Jesus knew. But here’s the point: they all knew. He told his disciples plainly. It’s not like the truth was hidden inside a parable or a mystery. Scripture goes on to say they didn’t understand, but ultimately, I believe they simply chose not to draw a conclusion. They didn’t want to know.

We see this all the time even today. The narcissist says, “are you gonna believe me or your lyin’ eyes?” The perpetrator says, “I couldn’t help it, my childhood was bad.” The victim says, “I thought he would change.” The voter says, “He’s just exaggerating, he doesn’t really mean it that way.” The cheater says, “It was just that one time.” Lots of excuses for not knowing or not seeing or not believing.

The worshiper cries out in song, “Open my eyes, I want to see Jesus,” even though God is actually present already, all around. The prayerful one asks for guidance, instruction, and counsel while God is speaking all the while within. We are not listening. We are not looking. We are not believing what is already there.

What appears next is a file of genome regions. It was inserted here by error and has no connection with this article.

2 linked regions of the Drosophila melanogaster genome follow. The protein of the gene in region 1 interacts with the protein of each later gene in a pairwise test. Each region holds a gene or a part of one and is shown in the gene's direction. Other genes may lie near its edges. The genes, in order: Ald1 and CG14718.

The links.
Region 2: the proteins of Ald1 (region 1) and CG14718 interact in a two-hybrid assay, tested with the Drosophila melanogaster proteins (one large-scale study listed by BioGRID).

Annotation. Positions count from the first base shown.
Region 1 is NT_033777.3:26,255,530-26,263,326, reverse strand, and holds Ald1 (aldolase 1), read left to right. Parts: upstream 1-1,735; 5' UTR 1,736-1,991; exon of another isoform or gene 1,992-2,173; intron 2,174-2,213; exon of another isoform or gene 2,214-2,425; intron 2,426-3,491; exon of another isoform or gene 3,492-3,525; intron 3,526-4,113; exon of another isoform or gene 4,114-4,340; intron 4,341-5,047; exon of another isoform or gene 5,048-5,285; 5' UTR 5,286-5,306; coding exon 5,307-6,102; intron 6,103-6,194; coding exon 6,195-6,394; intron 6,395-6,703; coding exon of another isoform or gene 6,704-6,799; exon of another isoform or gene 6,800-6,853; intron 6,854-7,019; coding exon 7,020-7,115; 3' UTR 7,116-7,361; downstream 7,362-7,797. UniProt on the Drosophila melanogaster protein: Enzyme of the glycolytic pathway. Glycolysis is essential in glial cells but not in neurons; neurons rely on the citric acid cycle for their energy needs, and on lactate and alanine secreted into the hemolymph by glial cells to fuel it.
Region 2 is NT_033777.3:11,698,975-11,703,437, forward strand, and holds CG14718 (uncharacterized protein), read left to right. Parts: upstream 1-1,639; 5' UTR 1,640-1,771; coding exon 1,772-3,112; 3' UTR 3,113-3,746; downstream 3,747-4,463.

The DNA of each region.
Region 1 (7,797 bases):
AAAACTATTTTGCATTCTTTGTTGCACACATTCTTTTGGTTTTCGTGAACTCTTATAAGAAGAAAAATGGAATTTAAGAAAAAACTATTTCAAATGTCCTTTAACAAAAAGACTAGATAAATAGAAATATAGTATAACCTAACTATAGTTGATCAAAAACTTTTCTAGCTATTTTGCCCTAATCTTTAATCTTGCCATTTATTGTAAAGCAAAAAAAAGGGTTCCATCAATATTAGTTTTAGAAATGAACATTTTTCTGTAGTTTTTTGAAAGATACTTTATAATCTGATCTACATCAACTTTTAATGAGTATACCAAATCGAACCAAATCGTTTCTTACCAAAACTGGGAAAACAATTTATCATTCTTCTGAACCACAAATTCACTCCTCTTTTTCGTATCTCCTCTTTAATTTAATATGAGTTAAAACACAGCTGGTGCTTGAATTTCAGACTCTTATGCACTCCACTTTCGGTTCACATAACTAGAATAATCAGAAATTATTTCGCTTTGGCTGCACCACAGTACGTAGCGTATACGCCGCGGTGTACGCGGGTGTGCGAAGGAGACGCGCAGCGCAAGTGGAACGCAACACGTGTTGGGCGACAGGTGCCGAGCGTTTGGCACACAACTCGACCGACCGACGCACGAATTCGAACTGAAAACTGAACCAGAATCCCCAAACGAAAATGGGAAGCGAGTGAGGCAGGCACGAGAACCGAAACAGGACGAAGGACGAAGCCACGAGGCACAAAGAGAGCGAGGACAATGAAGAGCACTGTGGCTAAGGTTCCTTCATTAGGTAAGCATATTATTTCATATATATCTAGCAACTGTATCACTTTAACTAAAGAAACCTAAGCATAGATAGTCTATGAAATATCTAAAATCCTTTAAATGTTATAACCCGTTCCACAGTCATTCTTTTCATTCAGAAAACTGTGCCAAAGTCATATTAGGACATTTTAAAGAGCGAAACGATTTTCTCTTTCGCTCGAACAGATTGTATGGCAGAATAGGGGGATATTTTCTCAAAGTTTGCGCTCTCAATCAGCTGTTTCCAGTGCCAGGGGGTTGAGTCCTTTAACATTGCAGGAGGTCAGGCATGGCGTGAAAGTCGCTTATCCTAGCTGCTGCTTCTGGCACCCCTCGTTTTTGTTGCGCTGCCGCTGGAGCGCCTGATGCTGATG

Jesus was betrayed by more than just Judas Iscariot. He was betrayed by all of the disciples by one degree or another. Even the beloved John could have acted at the disclosure Jesus gave him. Maybe he tried to stand up to stop Judas and Jesus stayed his hand. Maybe. After all, the ultimate betrayal had to happen one way or another.

And then there’s the rest of us, who waved our palm branches as Jesus entered the city only to cry out “crucify him” a few days later. Not you? Then tell me you have not required grace for the lie you told yesterday or the company copier you used for your tax forms or the joke you made about the lady in WalMart. We know. And we betray.

Each day has challenges and just like Peter, we will commit many misdeeds before the rooster crows even once. Betrayers abound, see them for who they are and forgive, respond righteously, and move on. And why must we forgive? Because we have done no less.